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Heart scans: the triumph of profit over science

24 Aug

by Carolyn Thomas  @HeartSisters

This kind of ad is part of a growing marketing strategy to cash in on your fears. They’re run by for-profit hospitals, medical centres, and sometimes just non-professional entrepreneurs who park their big mobile body imaging vans in church parking lots.

For example, an ad from the Heart Hospital of Austin in Texas reads:

“Find a new way to tell Dad you love him! Show your love with a HeartSaver CT Scan!”

The website Track Your Plaque warns:

“The old tests for heart disease were wrong – dead wrong. Heart scans are the most important health test you can get!”

A radio ad for the Princeton Longevity Center in Princeton, New Jersey asks:

“Does your annual physical use the latest technology to prevent heart disease before it strikes?”

And this center’s website further promises that its full-day exams – which include heart scans and usually are not covered by health insurance plans – can detect the “silent killers that are often missed in a typical physical exam or routine blood tests.”

Yet most major health agencies (like the American Heart Association, the American College of Radiology, the American Cancer Society) do not recommend routine use of heart scans in low-risk people without heart-related symptoms.  Continue reading

Why patient stories actually matter

10 Aug

Most of our medical visits start with some variation of this opening question: “Why are you here today?” Connecting with and understanding patients thus requires doctors to listen to what’s called the patient narrative.  The importance of really hearing this narrative is beautifully described by U.K. physician Dr. Jeff Clark, writing in the British Journal of General PracticeBut the problem, as Dr. Clark reminds his peers, is that patients and doctors see the world in very different ways.  He also warns that the stories patients tell their physicians about why they’re seeking medical care may all too often be seen by doctors as merely a time-wasting distraction from “getting to the bottom of things.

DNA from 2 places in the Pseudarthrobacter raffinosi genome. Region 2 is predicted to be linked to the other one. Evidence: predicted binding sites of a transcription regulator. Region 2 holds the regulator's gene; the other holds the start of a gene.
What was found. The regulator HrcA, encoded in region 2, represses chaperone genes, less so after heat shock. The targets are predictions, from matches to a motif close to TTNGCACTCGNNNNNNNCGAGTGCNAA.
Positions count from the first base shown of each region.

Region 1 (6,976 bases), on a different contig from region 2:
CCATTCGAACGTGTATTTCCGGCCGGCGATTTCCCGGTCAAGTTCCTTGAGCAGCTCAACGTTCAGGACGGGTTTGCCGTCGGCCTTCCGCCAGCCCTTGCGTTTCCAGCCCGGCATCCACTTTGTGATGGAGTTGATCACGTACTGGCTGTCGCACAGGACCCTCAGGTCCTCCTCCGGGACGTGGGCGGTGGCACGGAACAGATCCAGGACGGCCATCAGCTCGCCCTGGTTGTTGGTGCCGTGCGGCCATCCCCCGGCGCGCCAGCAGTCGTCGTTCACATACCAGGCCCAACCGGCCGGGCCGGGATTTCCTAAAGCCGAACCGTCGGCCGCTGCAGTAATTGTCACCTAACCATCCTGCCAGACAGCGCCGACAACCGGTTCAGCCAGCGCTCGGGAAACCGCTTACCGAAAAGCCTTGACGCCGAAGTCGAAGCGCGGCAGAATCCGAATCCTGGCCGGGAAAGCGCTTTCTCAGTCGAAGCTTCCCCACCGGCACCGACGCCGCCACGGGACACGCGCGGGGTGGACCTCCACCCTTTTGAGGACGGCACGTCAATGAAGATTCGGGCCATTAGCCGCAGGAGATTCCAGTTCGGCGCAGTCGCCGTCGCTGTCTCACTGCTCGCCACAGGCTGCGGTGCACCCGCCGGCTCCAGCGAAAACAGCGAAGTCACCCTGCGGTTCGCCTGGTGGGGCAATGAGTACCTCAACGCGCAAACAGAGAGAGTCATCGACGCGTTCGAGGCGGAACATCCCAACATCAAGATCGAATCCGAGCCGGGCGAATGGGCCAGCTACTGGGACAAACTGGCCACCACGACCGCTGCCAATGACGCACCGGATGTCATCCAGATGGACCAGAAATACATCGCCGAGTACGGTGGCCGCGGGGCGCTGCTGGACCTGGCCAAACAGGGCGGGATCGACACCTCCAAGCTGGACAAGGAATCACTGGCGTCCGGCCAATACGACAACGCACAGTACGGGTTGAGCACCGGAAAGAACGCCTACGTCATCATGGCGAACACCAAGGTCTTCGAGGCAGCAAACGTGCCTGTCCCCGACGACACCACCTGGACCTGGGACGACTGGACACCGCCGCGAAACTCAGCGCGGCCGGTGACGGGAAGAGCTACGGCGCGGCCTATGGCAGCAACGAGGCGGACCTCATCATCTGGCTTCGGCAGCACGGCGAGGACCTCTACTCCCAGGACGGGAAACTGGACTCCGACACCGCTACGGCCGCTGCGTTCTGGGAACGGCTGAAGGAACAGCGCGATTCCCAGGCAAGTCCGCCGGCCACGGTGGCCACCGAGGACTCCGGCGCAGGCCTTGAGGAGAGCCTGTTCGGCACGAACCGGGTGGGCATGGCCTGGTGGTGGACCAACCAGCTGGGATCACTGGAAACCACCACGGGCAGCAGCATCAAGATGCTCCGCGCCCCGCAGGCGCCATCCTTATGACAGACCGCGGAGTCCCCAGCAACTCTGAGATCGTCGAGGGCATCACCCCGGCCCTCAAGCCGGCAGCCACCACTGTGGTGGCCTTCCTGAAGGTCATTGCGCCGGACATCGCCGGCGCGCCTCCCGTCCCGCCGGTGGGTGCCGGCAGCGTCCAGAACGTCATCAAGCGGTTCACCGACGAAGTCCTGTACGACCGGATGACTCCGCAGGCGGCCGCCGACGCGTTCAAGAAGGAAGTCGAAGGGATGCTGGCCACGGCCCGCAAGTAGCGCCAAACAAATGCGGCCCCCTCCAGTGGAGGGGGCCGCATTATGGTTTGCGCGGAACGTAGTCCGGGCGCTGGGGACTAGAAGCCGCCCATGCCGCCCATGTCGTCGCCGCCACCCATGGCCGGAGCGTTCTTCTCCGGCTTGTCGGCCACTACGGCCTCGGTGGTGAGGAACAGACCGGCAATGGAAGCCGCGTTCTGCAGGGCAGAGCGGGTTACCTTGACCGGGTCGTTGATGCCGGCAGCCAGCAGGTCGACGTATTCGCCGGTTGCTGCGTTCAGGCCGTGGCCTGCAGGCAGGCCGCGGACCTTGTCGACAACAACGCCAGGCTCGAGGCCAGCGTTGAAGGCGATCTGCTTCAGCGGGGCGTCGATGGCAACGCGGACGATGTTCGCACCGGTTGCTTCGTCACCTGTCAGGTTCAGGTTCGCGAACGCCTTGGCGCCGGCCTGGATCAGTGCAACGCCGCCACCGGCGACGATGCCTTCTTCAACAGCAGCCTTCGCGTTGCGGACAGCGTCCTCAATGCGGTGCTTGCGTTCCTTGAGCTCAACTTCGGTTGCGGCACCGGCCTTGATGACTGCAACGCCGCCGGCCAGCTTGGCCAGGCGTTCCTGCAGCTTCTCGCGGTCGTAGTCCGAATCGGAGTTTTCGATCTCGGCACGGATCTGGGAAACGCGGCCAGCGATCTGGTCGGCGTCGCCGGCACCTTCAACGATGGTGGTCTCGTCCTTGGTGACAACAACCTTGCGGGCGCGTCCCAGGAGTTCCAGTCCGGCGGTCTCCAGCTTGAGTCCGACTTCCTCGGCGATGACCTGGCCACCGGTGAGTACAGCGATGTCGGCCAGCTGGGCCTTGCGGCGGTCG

The urge to get to the bottom of things may also help to explain what’s known as “The 18-Second Rule”.
Continue reading

Misdiagnosis: is it what doctors think, or HOW they think?

25 May

As a heart attack survivor who was sent home from the E.R. with a misdiagnosis of indigestion despite presenting with textbook symptoms (central chest pain, nausea, sweating and pain radiating down my left arm), I’m pretty interested in the subject of why women are far more likely to be misdiagnosed in mid-heart attack compared to our male counterparts.

Dr. Pat Croskerry is pretty interested in the subject of misdiagnosis, too. He’s an Emergency Medicine physician, a patient safety expert and director of the critical thinking program at Dalhousie University Medical School in Halifax. In fact, he implemented at Dal the first undergraduate course in Canada about medical error in clinical decision-making, specifically around why and how physicians make diagnostic errors. Every year, he gives a deceptively simple critical thinking quiz to his incoming first-year med students.